These surpluses must be invested, and since the reserves are in dollars and other hard currencies, they are mostly invested in U.S. and European financial assets.
Is this a case of the poor financing the rich? How can this happen? At a high level, we can say that the earning (and investment attraction) power of emerging economies exceeds their absorption capacity in terms of both investment and consumption. In other words, they're on a roll and can't spend it all. There are many causes of this phenomenon. I'll highlight four:
- deeply seated savings instincts on the part of the population in emerging nations combined with immature pension programs and official policies to discourage consumption;
- restrictions on foreign investment by companies and individuals;
- underdeveloped domestic banking systems and financial markets; and
- the propensity of households in the United States to undersave and overspend.
In my view, we can expect these "upstream" capital flows to continue for some time.
Sovereign wealth funds
The flow of capital from emerging to developed economies is becoming institutionalized and encouraging the emergence of sovereign wealth funds. China, Russia, Abu Dhabi, Saudi Arabia, and several other non-OECD countries have established government-controlled asset management firms to professionally manage their "excess" reserves. All of these countries appear to be planning for surpluses well into the future.
These sovereign wealth funds are in the process of diversifying some portion of their total holdings in pursuit of better returns. Diversification has occurred both within a currency—the dollar—and across currencies and geographic exposures. Diversification within the dollar, for instance, may involve purchase of nongovernment, higher-risk bonds and corporate equity securities as well as direct significant minority equity investments in banks and corporations. In addition, these funds will likely invest as limited partners in private equity and hedge funds managed by professional money managers here in the United States.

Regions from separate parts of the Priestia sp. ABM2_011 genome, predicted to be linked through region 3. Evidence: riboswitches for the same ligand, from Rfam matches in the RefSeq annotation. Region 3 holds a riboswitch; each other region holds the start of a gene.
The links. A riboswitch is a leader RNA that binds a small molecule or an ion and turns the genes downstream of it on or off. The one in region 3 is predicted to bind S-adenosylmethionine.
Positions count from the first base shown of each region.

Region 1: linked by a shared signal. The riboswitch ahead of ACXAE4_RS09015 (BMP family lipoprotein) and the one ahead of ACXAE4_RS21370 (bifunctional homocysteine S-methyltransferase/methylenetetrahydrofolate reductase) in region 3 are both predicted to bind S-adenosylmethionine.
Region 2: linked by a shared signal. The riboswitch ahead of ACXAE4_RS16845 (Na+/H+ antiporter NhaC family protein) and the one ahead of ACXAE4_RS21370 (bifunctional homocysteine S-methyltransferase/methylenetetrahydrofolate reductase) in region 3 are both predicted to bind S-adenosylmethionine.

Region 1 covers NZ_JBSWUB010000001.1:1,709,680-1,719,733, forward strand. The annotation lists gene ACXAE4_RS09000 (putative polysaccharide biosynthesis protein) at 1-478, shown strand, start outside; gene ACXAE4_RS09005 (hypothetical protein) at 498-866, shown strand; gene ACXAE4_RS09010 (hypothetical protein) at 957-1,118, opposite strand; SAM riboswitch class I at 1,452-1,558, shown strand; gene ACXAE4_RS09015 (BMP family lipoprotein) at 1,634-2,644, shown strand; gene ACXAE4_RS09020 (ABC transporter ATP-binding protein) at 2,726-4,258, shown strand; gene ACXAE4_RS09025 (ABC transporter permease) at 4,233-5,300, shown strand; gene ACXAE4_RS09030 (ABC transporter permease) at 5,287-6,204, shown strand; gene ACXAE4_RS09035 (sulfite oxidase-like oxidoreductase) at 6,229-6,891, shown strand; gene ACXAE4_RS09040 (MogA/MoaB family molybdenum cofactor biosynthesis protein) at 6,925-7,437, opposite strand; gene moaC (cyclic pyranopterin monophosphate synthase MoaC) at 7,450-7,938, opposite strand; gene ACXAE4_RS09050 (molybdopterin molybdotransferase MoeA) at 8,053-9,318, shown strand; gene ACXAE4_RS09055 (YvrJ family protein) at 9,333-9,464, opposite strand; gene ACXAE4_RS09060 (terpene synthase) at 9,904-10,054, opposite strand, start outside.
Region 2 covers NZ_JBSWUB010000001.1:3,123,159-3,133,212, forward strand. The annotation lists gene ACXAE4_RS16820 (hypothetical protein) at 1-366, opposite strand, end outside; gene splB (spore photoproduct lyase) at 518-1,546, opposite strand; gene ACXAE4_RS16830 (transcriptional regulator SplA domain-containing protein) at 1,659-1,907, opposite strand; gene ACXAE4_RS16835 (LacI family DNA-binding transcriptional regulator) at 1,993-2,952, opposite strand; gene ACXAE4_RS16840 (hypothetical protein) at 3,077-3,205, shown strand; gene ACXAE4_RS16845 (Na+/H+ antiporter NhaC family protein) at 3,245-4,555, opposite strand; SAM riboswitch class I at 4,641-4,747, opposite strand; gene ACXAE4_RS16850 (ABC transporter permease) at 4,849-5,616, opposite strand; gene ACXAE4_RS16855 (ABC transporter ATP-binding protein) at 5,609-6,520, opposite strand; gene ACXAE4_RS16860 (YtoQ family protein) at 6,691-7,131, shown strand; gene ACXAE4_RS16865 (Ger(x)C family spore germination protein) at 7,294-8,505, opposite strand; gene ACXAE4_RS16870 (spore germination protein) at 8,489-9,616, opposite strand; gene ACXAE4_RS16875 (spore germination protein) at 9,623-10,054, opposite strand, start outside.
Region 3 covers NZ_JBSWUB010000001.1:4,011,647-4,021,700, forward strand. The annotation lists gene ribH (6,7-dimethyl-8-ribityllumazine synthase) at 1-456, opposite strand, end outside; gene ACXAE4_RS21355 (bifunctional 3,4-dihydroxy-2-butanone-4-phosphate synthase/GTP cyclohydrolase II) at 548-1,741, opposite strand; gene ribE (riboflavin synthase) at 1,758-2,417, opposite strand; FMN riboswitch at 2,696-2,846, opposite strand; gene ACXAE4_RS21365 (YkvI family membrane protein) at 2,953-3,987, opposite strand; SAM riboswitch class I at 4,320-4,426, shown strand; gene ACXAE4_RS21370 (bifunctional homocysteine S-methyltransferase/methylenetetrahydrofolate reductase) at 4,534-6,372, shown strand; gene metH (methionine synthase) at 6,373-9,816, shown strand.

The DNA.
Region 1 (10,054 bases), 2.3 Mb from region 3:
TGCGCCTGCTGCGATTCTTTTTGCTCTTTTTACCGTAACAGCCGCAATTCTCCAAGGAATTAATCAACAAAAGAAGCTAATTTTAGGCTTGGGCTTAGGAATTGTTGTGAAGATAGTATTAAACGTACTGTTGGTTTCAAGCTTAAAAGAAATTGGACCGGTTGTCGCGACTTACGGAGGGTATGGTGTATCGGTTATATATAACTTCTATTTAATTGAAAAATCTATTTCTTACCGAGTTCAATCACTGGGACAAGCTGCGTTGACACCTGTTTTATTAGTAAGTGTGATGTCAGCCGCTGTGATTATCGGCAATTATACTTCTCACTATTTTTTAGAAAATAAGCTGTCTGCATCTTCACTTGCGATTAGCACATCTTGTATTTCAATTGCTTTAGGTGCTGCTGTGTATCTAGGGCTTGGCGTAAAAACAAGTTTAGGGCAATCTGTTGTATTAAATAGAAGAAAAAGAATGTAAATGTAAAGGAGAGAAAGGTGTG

These pools of capital have become a major force in the world. Some sovereign wealth funds have played prominent roles in the recapitalization of U.S. and European banks that incurred losses in the recent financial turmoil.
A movement has developed to require sovereign wealth funds to adopt a code of conduct. I believe this development is healthy, if only to improve transparency and to dampen alarmist sentiment in the West.
There has been a fair amount of handwringing recently about sovereign wealth funds accumulating U.S. assets. I believe our posture has to be realistic—one country's trade deficit (ours, in this case) is another country's investment surplus.
The increasing flow of cross-border investments helps to make the global economy even more integrated and gives emerging economies a shared stake in the success of the U.S. economy.
Good news for the world
And that brings me to my final point: The growth and rising prosperity of the emerging economies and their financial coupling with advanced economies—especially the United States—is good news for the world. Financial integration with successful emerging economies should ultimately make our own economic path less precarious. This process is ongoing. Beyond recent and immediate cyclical patterns of the U.S. economy, policymakers must address persistent imbalances in trade accounts and energy dependence. Add to these projected fiscal deficits related to baby boomer entitlements. Confronting these imbalances will be a key policy challenge going forward.
I applaud you for your global perspective, for caring about the fate of emerging economies, and for seeking opportunity there. I wish you the best with your conference, and I would be glad to take a few of your questions.